How Food and Wine Pairing Works
Successful food and wine pairing feature complementary components, richness and texture. Wine flavors derives from components sugar, acid, fruit, tannin and alcohol. Food on the other hand have flavors component such as fat, acid, salt, sugar and bitter.
Food and wine can either be paired with similar or contrasting flavors. For creamy pasta for example a crisp, dry, unoaked white wine will work or a enhance the flovors by choosing a big, ripe soft Chardonnay.
Elements that make wine pairing works
Food characteristics like fat, acid, salt, sweetness, bitterness and texture will determine what wine to choose that will be best suited.
Most food has high levels of fat and because wine does not contain fat you can choose a wine that will balance the fat with acid or tannin or match the flovors with alcohol.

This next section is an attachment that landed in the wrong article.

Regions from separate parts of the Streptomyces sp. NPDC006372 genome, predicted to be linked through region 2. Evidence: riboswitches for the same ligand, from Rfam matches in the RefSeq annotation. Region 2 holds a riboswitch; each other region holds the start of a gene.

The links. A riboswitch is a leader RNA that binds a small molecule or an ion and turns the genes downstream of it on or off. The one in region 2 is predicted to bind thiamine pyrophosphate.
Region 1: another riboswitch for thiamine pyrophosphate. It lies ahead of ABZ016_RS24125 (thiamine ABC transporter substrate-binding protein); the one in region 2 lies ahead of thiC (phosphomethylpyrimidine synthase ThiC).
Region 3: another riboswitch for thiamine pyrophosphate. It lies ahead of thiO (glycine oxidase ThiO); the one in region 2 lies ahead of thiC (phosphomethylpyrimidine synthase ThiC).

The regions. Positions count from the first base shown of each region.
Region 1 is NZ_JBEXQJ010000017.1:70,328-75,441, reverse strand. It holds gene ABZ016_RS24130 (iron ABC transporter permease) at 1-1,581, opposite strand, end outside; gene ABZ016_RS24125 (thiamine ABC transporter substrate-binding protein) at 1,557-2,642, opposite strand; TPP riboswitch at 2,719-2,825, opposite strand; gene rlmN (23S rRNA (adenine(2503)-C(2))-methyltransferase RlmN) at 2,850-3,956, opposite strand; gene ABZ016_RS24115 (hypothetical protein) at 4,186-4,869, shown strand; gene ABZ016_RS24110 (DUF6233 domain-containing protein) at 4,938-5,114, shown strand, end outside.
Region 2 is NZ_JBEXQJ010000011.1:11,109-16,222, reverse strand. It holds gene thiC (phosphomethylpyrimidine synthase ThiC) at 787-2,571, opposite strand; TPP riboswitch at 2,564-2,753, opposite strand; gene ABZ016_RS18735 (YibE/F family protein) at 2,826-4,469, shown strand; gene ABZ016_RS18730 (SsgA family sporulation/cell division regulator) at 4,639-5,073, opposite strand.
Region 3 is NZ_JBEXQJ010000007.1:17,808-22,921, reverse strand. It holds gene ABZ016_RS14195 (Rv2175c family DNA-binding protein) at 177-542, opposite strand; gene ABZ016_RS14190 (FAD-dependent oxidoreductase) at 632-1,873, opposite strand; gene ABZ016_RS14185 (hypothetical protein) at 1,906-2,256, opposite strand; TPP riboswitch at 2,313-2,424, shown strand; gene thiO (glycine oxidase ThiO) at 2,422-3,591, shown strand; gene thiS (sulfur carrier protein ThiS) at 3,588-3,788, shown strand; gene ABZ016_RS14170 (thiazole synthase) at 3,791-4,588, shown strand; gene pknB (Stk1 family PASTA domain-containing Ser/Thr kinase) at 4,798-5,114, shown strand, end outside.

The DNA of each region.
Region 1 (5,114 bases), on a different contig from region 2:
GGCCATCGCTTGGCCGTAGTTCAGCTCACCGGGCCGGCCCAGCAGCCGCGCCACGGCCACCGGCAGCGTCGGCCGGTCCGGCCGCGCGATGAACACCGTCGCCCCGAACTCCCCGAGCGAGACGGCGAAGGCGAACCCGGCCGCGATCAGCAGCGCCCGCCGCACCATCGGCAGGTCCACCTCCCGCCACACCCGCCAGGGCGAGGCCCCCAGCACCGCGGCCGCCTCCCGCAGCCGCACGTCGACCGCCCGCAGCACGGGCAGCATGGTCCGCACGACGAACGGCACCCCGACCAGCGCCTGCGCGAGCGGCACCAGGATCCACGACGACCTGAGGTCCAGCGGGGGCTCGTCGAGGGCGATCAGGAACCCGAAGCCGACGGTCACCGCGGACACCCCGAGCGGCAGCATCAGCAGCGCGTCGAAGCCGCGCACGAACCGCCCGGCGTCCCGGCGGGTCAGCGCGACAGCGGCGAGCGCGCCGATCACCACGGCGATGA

Therefore red meat is complimented by a Cabernet due to the protein and fat softens the wine’s tannins.
When choosing a wine when you have an acidic sauce on food or acid in a food, you should consider a wine that has the same acidic level otherwise the wine will taste bland.
If you use some tangy, bitter leaves you can have a herbal flavoured wine like Sauvignon Blanc.
Salty foods are a bit more tricky. But you can have a sweeter wine with salty foods or sparkling wine.
If you have salty see food then an acidic wine will work best.
When a recipe has a hint of sugar the best rich white wine will be a Chardonnay.
A sweet wine is suggested for a sweet desert although a dry red wine is better suited for Chocolates.
If a wine is bitter it’s likely because unripe grapes were used or stems and pipes were not cleared from the fermenting tanks. This kind of wine will only contribute to the bitterness in food.
For texture, light food are best with light wine but you can be adventurous and try out heavier wines which suits your pallet.